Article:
They'd have to get creative to fit Betts for even one year since the top 15 players on their roster will count for more than $200 million next year. Their farm system is also pretty wiped out, but don't discount Theo Epstein, who drafted Betts in 2011 and has watched him blossom into a superstar from afar.

Going all in on one last title run is how the Cubs have gotten themselves into long-term trouble, but their window is slamming shut, and Betts could be a one-year difference maker before the reckoning.

4. San Diego Padres

2020 commitments: $101 million
Arbitration estimates: $25.6 million
Farm system rank: 2nd
Contention status: 2-3 years away

The Padres proved their willingness to spend last winter when they landed Manny Machado for 10 years and $300 million. Machado delivered a disappointing season, but there's reason for optimism, particularly at shortstop, where rookie Fernando Tatis Jr. slugged 22 homers in only 84 games.

The Padres feel they're on the cusp, thanks to an absolutely loaded farm system that delivered both Tatis and 23-year-old right-hander Chris Paddack (9-7, 3.33) last year, and is stacked with big-league ready prospects, including left-hander MacKenzie Gore.

Coming off a 70-win season, it's hard to envision the Padres suddenly making a playoff run. But they weren't afraid to spend last year, and Betts would transform their offense. Most importantly, they have the pieces to entice the Red Sox, whether it's right-hander Luis Patino or outfielder Taylor Trammell.

5. Chicago White Sox

2020 commitments: $15.3 million
Arbitration estimates: $32.2 million
Farm system rank: 3rd
Contention status: 2-3 years away

Imagine a White Sox offense that features both J.D. Martinez and Betts? Chicago has the resources to make that admittedly remote scenario happen, with basically no money committed to next season. The other Sox are ready to take the next step behind a sneaky-dangerous core of AL batting champ Tim Anderson, former Red Sox farmhand Yoan Moncada, and slugging youngster Eloy Jimenez.

Their well-regarded farm system has already delivered hard-throwing right-hander Dylan Cease, and there's more where that came from, whether it's outfielder Luis Robert, rehabbing right-hander Michael Kopech, or second baseman and Dustin Pedroia clone Nick Madrigal.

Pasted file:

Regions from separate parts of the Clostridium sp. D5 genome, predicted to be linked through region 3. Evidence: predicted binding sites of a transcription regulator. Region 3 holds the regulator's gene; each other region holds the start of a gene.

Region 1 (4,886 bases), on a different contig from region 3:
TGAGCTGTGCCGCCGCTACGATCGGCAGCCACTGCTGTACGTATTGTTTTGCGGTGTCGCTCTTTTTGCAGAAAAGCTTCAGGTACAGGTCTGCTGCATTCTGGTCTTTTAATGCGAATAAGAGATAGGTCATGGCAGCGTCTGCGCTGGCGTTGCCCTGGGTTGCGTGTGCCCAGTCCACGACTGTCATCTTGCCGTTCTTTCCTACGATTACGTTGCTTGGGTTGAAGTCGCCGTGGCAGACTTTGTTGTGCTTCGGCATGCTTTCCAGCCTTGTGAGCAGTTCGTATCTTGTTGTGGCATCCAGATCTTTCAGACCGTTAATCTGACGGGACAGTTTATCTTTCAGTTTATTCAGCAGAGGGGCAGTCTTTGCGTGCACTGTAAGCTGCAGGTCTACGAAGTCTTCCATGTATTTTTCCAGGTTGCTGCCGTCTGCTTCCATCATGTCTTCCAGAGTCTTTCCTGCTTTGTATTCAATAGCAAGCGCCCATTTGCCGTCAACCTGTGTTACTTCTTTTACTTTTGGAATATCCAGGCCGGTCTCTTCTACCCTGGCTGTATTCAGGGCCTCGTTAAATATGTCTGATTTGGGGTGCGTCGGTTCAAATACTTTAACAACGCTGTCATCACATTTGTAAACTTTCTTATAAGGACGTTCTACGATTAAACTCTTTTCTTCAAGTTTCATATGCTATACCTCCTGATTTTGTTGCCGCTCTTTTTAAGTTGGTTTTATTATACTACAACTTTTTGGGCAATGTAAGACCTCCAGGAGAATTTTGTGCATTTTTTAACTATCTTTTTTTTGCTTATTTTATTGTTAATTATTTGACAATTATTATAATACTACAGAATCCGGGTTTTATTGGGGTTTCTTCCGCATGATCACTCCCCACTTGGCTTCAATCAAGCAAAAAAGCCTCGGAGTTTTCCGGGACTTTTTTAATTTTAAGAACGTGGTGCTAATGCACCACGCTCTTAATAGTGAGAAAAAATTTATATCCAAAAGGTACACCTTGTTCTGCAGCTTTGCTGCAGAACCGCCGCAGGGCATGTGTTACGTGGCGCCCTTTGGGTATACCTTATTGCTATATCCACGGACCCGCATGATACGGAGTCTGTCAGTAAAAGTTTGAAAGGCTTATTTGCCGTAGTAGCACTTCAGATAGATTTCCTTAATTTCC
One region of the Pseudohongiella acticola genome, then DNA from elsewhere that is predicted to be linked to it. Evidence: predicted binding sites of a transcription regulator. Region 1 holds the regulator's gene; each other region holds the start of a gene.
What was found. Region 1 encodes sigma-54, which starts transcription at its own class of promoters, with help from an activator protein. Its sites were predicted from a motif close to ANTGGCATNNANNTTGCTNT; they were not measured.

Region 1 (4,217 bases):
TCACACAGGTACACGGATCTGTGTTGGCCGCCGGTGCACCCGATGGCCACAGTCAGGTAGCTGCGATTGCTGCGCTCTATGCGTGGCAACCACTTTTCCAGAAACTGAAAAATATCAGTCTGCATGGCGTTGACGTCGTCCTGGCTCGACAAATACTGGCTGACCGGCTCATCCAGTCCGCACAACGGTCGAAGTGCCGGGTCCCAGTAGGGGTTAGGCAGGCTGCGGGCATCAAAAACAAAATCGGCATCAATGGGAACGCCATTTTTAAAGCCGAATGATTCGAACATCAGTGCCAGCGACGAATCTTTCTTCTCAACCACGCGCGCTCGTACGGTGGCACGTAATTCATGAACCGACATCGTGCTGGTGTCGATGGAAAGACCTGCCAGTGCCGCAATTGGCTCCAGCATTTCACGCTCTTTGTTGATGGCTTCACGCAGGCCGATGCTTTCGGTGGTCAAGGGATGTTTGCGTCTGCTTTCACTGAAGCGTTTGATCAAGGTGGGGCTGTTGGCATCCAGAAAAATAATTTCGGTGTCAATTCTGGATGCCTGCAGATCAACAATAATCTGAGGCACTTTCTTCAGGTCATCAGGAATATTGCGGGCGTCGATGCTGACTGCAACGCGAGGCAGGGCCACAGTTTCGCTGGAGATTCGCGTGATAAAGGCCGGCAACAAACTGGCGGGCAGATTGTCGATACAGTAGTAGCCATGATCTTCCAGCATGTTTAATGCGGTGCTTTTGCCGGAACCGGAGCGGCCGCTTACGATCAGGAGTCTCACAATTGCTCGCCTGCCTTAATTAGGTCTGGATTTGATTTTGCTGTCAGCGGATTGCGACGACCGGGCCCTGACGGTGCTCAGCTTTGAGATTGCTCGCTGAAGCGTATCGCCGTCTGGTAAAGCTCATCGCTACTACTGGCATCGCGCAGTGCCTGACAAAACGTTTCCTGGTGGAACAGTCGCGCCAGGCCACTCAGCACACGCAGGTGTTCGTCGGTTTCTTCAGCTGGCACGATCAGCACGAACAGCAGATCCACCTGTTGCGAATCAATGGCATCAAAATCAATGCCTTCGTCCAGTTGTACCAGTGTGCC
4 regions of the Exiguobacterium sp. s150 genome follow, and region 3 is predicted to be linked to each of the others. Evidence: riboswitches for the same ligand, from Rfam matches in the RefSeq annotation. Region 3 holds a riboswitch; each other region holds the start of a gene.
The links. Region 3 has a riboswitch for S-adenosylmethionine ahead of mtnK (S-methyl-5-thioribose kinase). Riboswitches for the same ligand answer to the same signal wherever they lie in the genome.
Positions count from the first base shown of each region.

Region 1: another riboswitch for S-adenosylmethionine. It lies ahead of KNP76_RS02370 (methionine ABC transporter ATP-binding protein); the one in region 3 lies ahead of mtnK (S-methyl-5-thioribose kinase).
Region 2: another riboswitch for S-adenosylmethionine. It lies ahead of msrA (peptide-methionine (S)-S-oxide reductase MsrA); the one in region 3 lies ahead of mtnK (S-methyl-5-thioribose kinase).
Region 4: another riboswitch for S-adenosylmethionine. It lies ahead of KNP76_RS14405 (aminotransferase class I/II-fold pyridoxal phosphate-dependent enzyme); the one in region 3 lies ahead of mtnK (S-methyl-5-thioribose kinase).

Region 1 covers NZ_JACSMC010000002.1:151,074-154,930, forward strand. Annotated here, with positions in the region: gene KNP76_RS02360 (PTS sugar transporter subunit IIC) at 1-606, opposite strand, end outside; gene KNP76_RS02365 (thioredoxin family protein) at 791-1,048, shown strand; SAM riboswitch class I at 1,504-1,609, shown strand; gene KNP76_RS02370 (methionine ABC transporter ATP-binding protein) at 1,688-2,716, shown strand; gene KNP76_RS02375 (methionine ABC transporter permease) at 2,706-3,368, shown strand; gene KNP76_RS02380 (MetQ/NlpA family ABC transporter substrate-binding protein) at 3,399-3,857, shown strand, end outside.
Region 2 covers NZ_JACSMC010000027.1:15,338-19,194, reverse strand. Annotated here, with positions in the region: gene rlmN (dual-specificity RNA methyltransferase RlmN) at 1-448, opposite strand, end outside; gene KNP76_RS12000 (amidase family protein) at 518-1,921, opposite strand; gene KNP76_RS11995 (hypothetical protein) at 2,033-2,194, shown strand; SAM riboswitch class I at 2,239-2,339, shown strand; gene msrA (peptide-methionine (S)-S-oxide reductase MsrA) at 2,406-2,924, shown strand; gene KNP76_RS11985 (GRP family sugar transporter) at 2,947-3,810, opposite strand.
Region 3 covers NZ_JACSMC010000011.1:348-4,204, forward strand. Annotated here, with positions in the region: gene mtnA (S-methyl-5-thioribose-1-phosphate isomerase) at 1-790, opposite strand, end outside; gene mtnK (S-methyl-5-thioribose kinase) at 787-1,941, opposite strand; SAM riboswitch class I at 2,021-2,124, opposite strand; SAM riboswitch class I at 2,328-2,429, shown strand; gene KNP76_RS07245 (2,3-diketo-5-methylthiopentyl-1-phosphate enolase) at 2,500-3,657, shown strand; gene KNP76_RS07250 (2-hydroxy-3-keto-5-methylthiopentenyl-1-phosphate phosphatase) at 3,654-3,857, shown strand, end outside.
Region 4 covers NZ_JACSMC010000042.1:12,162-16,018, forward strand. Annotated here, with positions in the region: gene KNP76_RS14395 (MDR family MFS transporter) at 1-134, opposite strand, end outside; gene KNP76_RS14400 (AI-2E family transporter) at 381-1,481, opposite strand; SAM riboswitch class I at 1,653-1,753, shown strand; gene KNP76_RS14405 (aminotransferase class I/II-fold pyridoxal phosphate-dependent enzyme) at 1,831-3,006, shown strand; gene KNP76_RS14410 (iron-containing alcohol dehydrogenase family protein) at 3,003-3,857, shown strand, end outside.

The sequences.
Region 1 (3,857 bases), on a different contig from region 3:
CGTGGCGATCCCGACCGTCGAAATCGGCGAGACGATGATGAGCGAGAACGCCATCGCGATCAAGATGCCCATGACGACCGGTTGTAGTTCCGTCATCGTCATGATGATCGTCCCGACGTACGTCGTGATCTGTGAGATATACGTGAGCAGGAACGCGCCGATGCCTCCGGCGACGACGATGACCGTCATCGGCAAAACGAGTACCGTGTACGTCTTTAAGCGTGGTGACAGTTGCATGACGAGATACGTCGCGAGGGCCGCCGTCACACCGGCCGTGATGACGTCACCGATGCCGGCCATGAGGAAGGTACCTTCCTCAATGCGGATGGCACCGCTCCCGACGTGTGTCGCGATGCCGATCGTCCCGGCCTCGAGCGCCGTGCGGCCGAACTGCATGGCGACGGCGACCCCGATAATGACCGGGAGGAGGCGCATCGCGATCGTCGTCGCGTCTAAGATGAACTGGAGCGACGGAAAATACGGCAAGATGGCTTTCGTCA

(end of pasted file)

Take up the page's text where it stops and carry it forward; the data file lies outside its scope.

The White Sox were in on Manny Machado last winter and could turbocharge their rebuild with Betts after hanging on the periphery of the AL wild card race for half of 2019.

6. New York Mets

2020 commitments: $127.5 million
Arbitration estimates: $48 million
Farm system rank: 28th
Contention status: Pretenders

And here's our wild card. The Mets made a splash under agent-turned-GM Brody Van Wagenen with last winter's Edwin Diaz trade and then the deadline acquisition of Blue Jays ace Marcus Stroman, but they seem unlikely to add enough payroll to accommodate Betts.

And yet … an offense built around Rookie of the Year lock Pete Alonso alongside a deep pitching staff (Jacob DeGrom, Noah Syndergaard, Stroman, Steven Matz) has the Mets thinking playoffs, especially after their blistering 46-26 second half.

We'll find out in 2020 how real that performance was, but in the meantime, imagine replacing center fielder Juan Lagares with Betts? The temptation should be very real for Van Wagenen, although the issue will be finding the talent to send back, since New York's farm system is thin.

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This photo of Mookie Betts, Brock Holt will look so strange to Red Sox fans

This photo of Mookie Betts, Brock Holt will look so strange to Red Sox fans

The Boston Red Sox lost two of their fan favorites over the offseason with the departures of Mookie Betts and Brock Holt.

Betts was traded to the Los Angeles Dodgers in a multi-player blockbuster deal earlier this month, and Holt left as a free agent to sign with the Milwaukee Brewers. Betts and Holt spent six years as teammates in Boston and helped the Red Sox win the World Series in 2018.